Mr. John Audu is the Manager for Gas and Facility Engineer Capital Projects Relations, Chevron Nigeria Limited and the new Chairman, Nigerian Society of Engineers, Victoria Island Branch. In this interview with Funmi Ogundare, he highlighted the efforts that will be made by his administration to bridge the gap between the academia and the industry so as to build the capacity of engineering students and engender innovation, among other issues. Excerpts:
Looking at the achievements of your predecessor in terms of projects for young engineers and organizing technical trainings, how do you intend to complement and improve on such efforts?
One of the things that I have agreed to do is to continue from where my predecessor and her EXCO stopped. They did a fantastic job initiating an annual job fair for engineering graduates. We are not going to continue to do that because I was part of the effort at the time and it is very laudable. It attracted more than 3,000 applicants and we also had many employers of labor coming to recruit talents. Though it is a very difficult job trying to surpass my predecessor, but my strategy is simple. I will make sure that we continue with what the former chairman did and with her help, we are going to be a vision-driven branch. Our vision is; to be the engineering hub for homegrown technology and industrialization. Arising from that vision, we have the following mission; to proffer engineering solutions to key societal problems while ensuring the welfare of engineers, and to diligently follow up with government through advocacy campaigns.To accomplish our mission, we have four enabling strategies: first is human capital development. We have noticed a tremendous gap in the capacity of some of our engineers, so we are going to embark on a massive training via workshops/seminars, foreign trips to gain exposure and several other mentoring/coaching ideas. Secondly, we are going to engender pervasive innovation. Traditionally, engineers have not been well known in Nigeria for being very innovative, we want to try and change that to the best of our ability. So, we will be setting up innovation fairs/challenges where we will be challenging ourselves to come up with solutions to some fundamental engineering issues in our society. Our third enabling strategy is enhanced welfare. We want our members to appreciate the fact that they belong to a body that really cares about them and come up with packages that will improve their wellbeing and attract more members into the branch through the programmes that we will be introducing. Lastly, but certainly not the least, is Service to Society (SoS): This is central to what engineers need to be doing to create a better image for themselves in the society serve our society. The purpose of engineering is to make life more comfortable for the citizenry and let them know that there is a place that they can come to when there are issues that require engineering solutions. We intend to set up a help desk where people could call about issues. We will catalogue and prioritize these issues and send them to the appropriate authorities; be it government or private sector. Through relentless advocacy, we will follow through to ensure that we bring those issues to fruition. All hands must be on deck.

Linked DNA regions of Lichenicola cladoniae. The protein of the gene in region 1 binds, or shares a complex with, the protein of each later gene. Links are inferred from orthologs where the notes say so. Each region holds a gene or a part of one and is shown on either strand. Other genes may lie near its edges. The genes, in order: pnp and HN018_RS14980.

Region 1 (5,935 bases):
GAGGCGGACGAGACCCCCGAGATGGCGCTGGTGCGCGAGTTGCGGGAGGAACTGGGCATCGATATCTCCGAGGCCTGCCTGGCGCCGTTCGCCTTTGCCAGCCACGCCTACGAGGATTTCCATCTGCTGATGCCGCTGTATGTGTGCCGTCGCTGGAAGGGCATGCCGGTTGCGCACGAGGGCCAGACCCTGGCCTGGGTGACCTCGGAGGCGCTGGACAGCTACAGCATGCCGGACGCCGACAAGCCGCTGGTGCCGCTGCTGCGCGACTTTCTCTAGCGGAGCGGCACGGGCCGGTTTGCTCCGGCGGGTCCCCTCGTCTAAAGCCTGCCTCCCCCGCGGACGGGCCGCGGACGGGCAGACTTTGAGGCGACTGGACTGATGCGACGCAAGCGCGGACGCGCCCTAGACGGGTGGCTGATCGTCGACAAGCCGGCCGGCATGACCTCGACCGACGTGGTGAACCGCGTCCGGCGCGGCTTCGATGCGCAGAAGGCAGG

The training of young engineers in Nigerian tertiary institutions has always been faulted as not fit for the workplace, what are you going to do differently to reverse the trend?
We have an initiative that we have come up with tagged ‘Adopt-a-University’, which we will do within our catchment area. For instance, we will adopt Lagos State University (LASU) and serve as interface managers between its engineering department and the industry. There is a lot of research that is going on there and a lot has been done before. What was done with all that? Not much. We need to bring it to bear by cataloguing it and making it available to the industry, while encouraging them to work on industry-relevant research efforts. It can also engender innovation. But we are not going to throw it away. When we serve as interface managers between the academia and industry, the industry will be able to influence them to produce the kind of people they need and respond to the issue that they have. For instance, if a paint industry is looking for a new way to increase local content, we can bring a chemical engineer on board who will work towards finding a way to proffer the solution the industry needs. There are going to be mentoring and coaching opportunities for the students. So whatever deficiencies they have, we will try to bridge it through the mentoring and coaching opportunities. We are also going to be encouraging them to do better final year research projects by giving a prize for the best innovative projects. These are some of the things we are going to do.